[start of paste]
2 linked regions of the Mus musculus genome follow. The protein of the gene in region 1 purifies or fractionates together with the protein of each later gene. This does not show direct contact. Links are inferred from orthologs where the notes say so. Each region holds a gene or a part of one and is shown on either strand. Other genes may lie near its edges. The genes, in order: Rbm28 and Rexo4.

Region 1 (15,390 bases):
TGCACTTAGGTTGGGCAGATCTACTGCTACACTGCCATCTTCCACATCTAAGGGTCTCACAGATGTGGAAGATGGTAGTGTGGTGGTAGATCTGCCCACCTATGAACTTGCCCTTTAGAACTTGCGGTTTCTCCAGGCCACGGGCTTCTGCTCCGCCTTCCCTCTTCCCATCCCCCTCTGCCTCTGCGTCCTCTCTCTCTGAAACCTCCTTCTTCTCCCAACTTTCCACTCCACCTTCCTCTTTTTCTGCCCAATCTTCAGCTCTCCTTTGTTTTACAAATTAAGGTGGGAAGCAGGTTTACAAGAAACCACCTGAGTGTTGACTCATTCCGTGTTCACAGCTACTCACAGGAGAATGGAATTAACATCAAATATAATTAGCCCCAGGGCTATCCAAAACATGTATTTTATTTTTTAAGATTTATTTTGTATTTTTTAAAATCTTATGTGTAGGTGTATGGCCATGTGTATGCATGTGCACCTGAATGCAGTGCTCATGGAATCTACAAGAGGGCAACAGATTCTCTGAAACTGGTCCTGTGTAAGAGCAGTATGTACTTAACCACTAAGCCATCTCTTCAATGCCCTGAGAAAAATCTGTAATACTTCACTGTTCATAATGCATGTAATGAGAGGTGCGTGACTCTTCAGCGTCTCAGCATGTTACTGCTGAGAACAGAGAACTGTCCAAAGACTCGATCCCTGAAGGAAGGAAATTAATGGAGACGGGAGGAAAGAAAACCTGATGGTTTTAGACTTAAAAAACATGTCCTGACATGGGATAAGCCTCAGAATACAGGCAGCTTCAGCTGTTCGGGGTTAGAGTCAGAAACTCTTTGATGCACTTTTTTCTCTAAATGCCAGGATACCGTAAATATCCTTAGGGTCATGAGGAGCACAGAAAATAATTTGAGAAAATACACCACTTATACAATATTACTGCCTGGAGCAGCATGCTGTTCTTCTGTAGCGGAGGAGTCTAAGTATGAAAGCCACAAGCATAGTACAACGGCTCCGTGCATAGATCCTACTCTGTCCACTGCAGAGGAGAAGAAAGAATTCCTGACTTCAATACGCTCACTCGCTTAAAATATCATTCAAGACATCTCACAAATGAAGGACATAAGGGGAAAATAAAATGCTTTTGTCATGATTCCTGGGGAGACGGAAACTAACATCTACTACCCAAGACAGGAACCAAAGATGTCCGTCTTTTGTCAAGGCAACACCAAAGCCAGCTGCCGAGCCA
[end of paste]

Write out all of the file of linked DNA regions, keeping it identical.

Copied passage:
2 linked regions of the Mus musculus genome follow. The protein of the gene in region 1 purifies or fractionates together with the protein of each later gene. This does not show direct contact. Links are inferred from orthologs where the notes say so. Each region holds a gene or a part of one and is shown on either strand. Other genes may lie near its edges. The genes, in order: Rbm28 and Rexo4.

Region 1 (15,390 bases):
TGCACTTAGGTTGGGCAGATCTACTGCTACACTGCCATCTTCCACATCTAAGGGTCTCACAGATGTGGAAGATGGTAGTGTGGTGGTAGATCTGCCCACCTATGAACTTGCCCTTTAGAACTTGCGGTTTCTCCAGGCCACGGGCTTCTGCTCCGCCTTCCCTCTTCCCATCCCCCTCTGCCTCTGCGTCCTCTCTCTCTGAAACCTCCTTCTTCTCCCAACTTTCCACTCCACCTTCCTCTTTTTCTGCCCAATCTTCAGCTCTCCTTTGTTTTACAAATTAAGGTGGGAAGCAGGTTTACAAGAAACCACCTGAGTGTTGACTCATTCCGTGTTCACAGCTACTCACAGGAGAATGGAATTAACATCAAATATAATTAGCCCCAGGGCTATCCAAAACATGTATTTTATTTTTTAAGATTTATTTTGTATTTTTTAAAATCTTATGTGTAGGTGTATGGCCATGTGTATGCATGTGCACCTGAATGCAGTGCTCATGGAATCTACAAGAGGGCAACAGATTCTCTGAAACTGGTCCTGTGTAAGAGCAGTATGTACTTAACCACTAAGCCATCTCTTCAATGCCCTGAGAAAAATCTGTAATACTTCACTGTTCATAATGCATGTAATGAGAGGTGCGTGACTCTTCAGCGTCTCAGCATGTTACTGCTGAGAACAGAGAACTGTCCAAAGACTCGATCCCTGAAGGAAGGAAATTAATGGAGACGGGAGGAAAGAAAACCTGATGGTTTTAGACTTAAAAAACATGTCCTGACATGGGATAAGCCTCAGAATACAGGCAGCTTCAGCTGTTCGGGGTTAGAGTCAGAAACTCTTTGATGCACTTTTTTCTCTAAATGCCAGGATACCGTAAATATCCTTAGGGTCATGAGGAGCACAGAAAATAATTTGAGAAAATACACCACTTATACAATATTACTGCCTGGAGCAGCATGCTGTTCTTCTGTAGCGGAGGAGTCTAAGTATGAAAGCCACAAGCATAGTACAACGGCTCCGTGCATAGATCCTACTCTGTCCACTGCAGAGGAGAAGAAAGAATTCCTGACTTCAATACGCTCACTCGCTTAAAATATCATTCAAGACATCTCACAAATGAAGGACATAAGGGGAAAATAAAATGCTTTTGTCATGATTCCTGGGGAGACGGAAACTAACATCTACTACCCAAGACAGGAACCAAAGATGTCCGTCTTTTGTCAAGGCAACACCAAAGCCAGCTGCCGAGCCA